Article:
work is necessary to help establish that the employee concerned is not totally disabled but is in fact available for work lighter than that which he has been performing. Otherwise he would not be eligible for benefits because he would not be "able to work and available for suitable work. . . ." as required by Section 401(d) of the Unemployment Compensation Law, 43 P.S. § 801(d).

It is undisputed here that all of the claimants retired voluntarily, and it is alleged that they did so because they were physically incapable of continuing in their jobs, although they were capable of performing lighter work. It was necessary for them to prove, therefore, that physical reasons made their retirement necessary and that they had previously advised their employer of their availability for other, lighter work. And, in reviewing the record, we must affirm the findings and decisions of the referee or the Board, as the case may be, when they are supported by substantial evidence and absent an error of law or a showing of fraud. United States Steel Corporation v. Unemployment Compensation Board of Review, 9 Pa. Commonwealth Ct. 206, 303 A.2d 852 (1973).

[ 10 Pa. Commw. Page 594]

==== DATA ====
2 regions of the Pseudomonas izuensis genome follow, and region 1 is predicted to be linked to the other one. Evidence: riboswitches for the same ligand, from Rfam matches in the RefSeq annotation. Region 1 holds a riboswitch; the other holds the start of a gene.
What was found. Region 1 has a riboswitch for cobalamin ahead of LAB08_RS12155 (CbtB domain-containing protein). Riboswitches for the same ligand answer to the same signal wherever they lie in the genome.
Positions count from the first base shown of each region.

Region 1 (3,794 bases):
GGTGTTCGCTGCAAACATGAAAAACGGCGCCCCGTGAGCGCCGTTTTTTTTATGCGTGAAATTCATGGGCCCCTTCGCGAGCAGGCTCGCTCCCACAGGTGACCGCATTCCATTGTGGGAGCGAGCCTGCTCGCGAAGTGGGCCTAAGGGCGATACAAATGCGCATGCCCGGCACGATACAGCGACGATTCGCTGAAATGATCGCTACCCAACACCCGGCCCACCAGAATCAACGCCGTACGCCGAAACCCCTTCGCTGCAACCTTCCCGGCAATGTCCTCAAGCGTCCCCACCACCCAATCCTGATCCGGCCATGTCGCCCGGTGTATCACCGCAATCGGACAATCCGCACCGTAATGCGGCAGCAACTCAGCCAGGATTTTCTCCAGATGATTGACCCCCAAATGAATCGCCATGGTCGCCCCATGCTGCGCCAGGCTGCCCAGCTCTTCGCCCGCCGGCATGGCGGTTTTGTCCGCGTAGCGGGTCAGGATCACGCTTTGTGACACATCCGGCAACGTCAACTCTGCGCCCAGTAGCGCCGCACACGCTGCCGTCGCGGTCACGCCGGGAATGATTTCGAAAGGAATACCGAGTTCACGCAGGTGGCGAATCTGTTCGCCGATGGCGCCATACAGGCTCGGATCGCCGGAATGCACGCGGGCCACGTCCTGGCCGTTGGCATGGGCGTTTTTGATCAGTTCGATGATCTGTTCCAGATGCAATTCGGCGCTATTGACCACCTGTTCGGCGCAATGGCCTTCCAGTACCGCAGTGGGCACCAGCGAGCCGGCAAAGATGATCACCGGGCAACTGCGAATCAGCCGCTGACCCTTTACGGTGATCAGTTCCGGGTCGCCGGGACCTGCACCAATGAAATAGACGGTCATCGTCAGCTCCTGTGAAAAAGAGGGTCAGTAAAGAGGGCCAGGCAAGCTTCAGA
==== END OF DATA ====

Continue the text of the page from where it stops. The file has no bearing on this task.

Here the only documented evidence presented by each claimant to prove his right to benefits was a written statement from a physician, obtained after his leaving employment, stating that the claimant was suffering from some specific ailment but was available for light duty. These statements obviously lack probative force, because they nowhere indicate that the claimant concerned was unable to perform the particular job he was doing or that such work would be injurious to his health.*fn1 See Marzolf Unemployment Compensation Page 594} Case, 198 Pa. Superior Ct. 203, 181 A.2d 867 (1962). As to the requirement that the employer be requested to provide lighter work, it is undisputed that the employer was never officially requested to do this by any of the claimants. (In fact, there would appear to be no evidence that most of the claimants even notified the employer prior to their retirement that they had any disability.) The only testimony as to requests for lighter work consisted of statements allegedly made to the foremen of the respective claimants at various times prior to their retirement, sometimes as much as three years earlier. Such would hardly meet the requirement, even if undisputed, but, in these cases the employer disputes as to whether the claimants gave even that much notice. A representative of the employer testified, admittedly to hearsay but without objection, that the foremen said they had never been asked by any of the claimants to provide lighter work. While findings of fact based on hearsay cannot stand,*fn2 of course, yet in an administrative hearing, hearsay evidence which is otherwise relevant and material and which is admitted without objection may be given its natural probative effect as if it was in law admissible. Pellegrino v. Unemployment Compensation Board of Review, 8 Pa. Commonwealth Ct. 486, 303 A.2d 875 (1973); Philadelphia Coke Division, Eastern Associated Coal Corporation v. Unemployment Compensation Board of Review, 6 Pa. Commonwealth Ct. 37, 293 A.2d 129 (1972). It was the duty of the Board here to determine the credibility